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The Processing and Acquisition of Reference$
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Edward A. Gibson and Neal J. Pearlmutter

Print publication date: 2011

Print ISBN-13: 9780262015127

Published to MIT Press Scholarship Online: August 2013

DOI: 10.7551/mitpress/9780262015127.001.0001

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Not All Subjects Are Born Equal

Not All Subjects Are Born Equal

A Look at Complex Sentence Structure

Chapter:
(p.355) 14 Not All Subjects Are Born Equal
Source:
The Processing and Acquisition of Reference
Author(s):

Eleni Miltsakaki

Publisher:
The MIT Press
DOI:10.7551/mitpress/9780262015127.003.0014

This chapter examines antecedent accessibility and salience within the framework of Centering Theory, based on the traditional accessibility/salience hierarchy for referential forms. In particular, it explores the effects of complex sentence structure on topichood, subjecthood, and pronominal interpretation from an empirical point of view by asking whether all subjects are born equal, whether subordinate clauses establish their own topics, and whether pronominal interpretation is sensitive to complex sentence structure. It also considers whether entities referenced within subordinate clauses interact with those in main clauses. It discusses the results of a number of experiments on adverbial subordinate clauses suggesting that entity topic status is updated sentence-by-sentence rather than clause-by-clause and that entities in subordinate clauses are relatively less available as candidate topics. The chapter also compares the use of pronouns versus full noun-phrase referring expressions to refer to entities within preceding relative clauses.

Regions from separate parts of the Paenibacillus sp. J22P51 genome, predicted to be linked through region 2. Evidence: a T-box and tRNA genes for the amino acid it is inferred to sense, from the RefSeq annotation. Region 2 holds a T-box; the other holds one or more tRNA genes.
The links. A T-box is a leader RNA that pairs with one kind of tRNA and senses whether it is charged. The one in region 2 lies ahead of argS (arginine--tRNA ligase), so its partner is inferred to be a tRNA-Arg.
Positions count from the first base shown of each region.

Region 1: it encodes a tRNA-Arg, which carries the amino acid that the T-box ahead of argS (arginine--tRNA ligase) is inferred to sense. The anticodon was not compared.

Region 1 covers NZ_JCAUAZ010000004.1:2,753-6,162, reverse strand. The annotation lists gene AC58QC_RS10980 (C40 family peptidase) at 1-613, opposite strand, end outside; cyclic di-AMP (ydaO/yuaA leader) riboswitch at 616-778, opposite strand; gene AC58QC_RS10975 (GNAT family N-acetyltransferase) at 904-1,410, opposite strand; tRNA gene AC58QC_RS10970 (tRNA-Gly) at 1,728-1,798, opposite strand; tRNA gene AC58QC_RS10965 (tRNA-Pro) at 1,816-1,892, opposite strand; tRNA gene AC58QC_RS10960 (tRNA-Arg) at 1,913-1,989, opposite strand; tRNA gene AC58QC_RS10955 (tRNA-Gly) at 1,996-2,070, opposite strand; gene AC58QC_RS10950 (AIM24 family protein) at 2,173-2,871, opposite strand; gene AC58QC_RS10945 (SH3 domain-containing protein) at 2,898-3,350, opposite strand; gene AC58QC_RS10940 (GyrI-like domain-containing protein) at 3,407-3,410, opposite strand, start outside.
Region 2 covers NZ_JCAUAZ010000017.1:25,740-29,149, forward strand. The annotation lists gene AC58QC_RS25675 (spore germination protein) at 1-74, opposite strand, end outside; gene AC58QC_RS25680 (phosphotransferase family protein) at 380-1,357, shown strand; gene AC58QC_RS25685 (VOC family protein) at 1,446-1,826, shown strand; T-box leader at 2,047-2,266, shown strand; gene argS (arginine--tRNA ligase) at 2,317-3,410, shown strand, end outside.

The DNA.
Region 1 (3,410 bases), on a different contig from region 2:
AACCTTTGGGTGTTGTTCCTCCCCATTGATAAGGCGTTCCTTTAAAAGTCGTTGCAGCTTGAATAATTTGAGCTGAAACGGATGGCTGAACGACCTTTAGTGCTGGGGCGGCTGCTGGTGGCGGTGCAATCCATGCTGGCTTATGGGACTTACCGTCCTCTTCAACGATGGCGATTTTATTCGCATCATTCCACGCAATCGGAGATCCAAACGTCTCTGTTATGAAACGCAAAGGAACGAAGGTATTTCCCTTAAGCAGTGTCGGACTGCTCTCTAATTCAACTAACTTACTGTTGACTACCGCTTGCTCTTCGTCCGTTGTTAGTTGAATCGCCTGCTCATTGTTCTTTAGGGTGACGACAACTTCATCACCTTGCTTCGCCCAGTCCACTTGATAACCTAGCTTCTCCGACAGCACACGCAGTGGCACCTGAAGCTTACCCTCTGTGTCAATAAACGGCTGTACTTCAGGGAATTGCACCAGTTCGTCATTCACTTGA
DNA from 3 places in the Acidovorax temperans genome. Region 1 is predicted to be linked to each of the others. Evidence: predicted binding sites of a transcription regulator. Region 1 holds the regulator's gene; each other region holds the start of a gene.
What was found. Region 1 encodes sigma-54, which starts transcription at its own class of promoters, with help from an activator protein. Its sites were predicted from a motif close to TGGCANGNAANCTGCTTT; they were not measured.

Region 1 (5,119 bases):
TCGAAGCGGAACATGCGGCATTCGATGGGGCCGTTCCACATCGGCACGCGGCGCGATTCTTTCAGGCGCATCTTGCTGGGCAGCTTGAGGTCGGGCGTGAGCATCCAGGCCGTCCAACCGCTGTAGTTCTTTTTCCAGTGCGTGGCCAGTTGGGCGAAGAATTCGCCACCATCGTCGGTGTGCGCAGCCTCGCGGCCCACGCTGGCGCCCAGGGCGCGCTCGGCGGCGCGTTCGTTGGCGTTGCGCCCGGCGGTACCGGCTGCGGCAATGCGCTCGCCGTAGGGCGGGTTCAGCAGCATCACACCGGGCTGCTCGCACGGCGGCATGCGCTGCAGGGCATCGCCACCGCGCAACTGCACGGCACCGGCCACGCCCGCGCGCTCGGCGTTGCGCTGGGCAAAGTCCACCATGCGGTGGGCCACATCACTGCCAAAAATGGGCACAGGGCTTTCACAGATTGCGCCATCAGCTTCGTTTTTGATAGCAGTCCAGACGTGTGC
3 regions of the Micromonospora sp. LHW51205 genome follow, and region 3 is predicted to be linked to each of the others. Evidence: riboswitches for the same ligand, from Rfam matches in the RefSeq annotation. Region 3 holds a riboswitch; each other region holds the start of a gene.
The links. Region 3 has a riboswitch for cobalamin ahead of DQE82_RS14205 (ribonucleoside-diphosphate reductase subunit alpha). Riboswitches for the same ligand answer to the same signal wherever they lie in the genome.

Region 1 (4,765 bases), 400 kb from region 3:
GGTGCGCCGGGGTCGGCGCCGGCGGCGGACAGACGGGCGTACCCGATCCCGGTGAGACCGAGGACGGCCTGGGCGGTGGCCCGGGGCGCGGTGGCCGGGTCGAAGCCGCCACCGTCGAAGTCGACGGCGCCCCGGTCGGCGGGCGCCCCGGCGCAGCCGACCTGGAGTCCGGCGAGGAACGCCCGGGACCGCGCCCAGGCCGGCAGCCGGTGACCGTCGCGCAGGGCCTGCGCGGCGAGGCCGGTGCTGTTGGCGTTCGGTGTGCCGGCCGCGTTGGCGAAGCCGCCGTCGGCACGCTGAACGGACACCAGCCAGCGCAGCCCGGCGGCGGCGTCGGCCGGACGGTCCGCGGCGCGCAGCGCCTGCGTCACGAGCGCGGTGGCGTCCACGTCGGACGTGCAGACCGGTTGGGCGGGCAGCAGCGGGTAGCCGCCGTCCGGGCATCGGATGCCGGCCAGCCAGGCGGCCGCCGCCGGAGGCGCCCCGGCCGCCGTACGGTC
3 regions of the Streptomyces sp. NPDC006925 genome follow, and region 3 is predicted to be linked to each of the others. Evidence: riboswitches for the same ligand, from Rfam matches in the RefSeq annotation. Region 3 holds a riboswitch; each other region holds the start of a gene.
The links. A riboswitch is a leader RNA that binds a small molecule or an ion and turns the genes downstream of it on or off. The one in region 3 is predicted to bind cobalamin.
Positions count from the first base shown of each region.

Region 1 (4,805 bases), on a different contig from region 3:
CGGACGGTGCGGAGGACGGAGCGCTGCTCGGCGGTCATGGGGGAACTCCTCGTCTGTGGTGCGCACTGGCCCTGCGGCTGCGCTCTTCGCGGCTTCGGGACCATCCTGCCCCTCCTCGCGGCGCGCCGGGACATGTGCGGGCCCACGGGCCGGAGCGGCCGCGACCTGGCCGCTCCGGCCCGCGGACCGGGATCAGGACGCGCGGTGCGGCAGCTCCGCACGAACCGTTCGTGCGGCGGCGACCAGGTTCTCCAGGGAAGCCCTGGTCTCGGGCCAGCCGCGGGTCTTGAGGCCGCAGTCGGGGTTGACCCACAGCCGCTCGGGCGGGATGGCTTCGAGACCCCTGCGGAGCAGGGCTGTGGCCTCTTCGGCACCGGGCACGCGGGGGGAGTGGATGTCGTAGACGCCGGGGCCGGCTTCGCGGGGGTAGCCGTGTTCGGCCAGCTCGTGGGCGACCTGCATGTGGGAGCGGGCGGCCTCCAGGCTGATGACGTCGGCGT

Keywords:   antecedent accessibility, salience, Centering Theory, referential forms, subordinate clauses, topichood, pronouns, relative clauses, subjecthood, sentence structure

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